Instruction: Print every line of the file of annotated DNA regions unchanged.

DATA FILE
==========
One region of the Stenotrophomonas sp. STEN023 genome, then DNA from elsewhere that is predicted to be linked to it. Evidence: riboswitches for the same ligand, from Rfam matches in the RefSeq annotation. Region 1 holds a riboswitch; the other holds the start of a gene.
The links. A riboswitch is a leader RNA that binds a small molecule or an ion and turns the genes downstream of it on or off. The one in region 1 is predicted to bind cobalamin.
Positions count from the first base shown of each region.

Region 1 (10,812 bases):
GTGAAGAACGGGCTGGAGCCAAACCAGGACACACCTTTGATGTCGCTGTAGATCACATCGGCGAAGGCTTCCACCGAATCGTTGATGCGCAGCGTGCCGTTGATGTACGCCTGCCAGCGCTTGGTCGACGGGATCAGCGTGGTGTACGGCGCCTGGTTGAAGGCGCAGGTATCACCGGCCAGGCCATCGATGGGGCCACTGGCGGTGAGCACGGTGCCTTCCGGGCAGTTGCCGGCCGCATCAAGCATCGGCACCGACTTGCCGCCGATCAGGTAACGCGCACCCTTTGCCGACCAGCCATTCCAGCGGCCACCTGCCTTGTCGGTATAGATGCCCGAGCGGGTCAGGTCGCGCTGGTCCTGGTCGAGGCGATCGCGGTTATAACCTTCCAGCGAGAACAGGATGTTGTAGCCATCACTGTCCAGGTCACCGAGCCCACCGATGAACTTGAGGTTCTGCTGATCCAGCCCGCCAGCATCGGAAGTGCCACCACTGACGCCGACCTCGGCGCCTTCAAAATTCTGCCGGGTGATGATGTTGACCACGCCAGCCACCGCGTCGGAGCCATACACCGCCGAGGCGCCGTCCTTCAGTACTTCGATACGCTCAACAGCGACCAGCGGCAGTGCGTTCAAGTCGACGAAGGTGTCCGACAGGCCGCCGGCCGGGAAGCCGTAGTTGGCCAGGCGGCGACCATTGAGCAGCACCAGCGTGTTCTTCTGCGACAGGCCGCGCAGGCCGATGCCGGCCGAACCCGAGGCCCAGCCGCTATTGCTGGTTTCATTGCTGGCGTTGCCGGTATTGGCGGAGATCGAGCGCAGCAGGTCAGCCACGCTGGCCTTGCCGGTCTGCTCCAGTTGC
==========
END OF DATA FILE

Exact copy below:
One region of the Stenotrophomonas sp. STEN023 genome, then DNA from elsewhere that is predicted to be linked to it. Evidence: riboswitches for the same ligand, from Rfam matches in the RefSeq annotation. Region 1 holds a riboswitch; the other holds the start of a gene.
The links. A riboswitch is a leader RNA that binds a small molecule or an ion and turns the genes downstream of it on or off. The one in region 1 is predicted to bind cobalamin.
Positions count from the first base shown of each region.

Region 1 (10,812 bases):
GTGAAGAACGGGCTGGAGCCAAACCAGGACACACCTTTGATGTCGCTGTAGATCACATCGGCGAAGGCTTCCACCGAATCGTTGATGCGCAGCGTGCCGTTGATGTACGCCTGCCAGCGCTTGGTCGACGGGATCAGCGTGGTGTACGGCGCCTGGTTGAAGGCGCAGGTATCACCGGCCAGGCCATCGATGGGGCCACTGGCGGTGAGCACGGTGCCTTCCGGGCAGTTGCCGGCCGCATCAAGCATCGGCACCGACTTGCCGCCGATCAGGTAACGCGCACCCTTTGCCGACCAGCCATTCCAGCGGCCACCTGCCTTGTCGGTATAGATGCCCGAGCGGGTCAGGTCGCGCTGGTCCTGGTCGAGGCGATCGCGGTTATAACCTTCCAGCGAGAACAGGATGTTGTAGCCATCACTGTCCAGGTCACCGAGCCCACCGATGAACTTGAGGTTCTGCTGATCCAGCCCGCCAGCATCGGAAGTGCCACCACTGACGCCGACCTCGGCGCCTTCAAAATTCTGCCGGGTGATGATGTTGACCACGCCAGCCACCGCGTCGGAGCCATACACCGCCGAGGCGCCGTCCTTCAGTACTTCGATACGCTCAACAGCGACCAGCGGCAGTGCGTTCAAGTCGACGAAGGTGTCCGACAGGCCGCCGGCCGGGAAGCCGTAGTTGGCCAGGCGGCGACCATTGAGCAGCACCAGCGTGTTCTTCTGCGACAGGCCGCGCAGGCCGATGCCGGCCGAACCCGAGGCCCAGCCGCTATTGCTGGTTTCATTGCTGGCGTTGCCGGTATTGGCGGAGATCGAGCGCAGCAGGTCAGCCACGCTGGCCTTGCCGGTCTGCTCCAGTTGC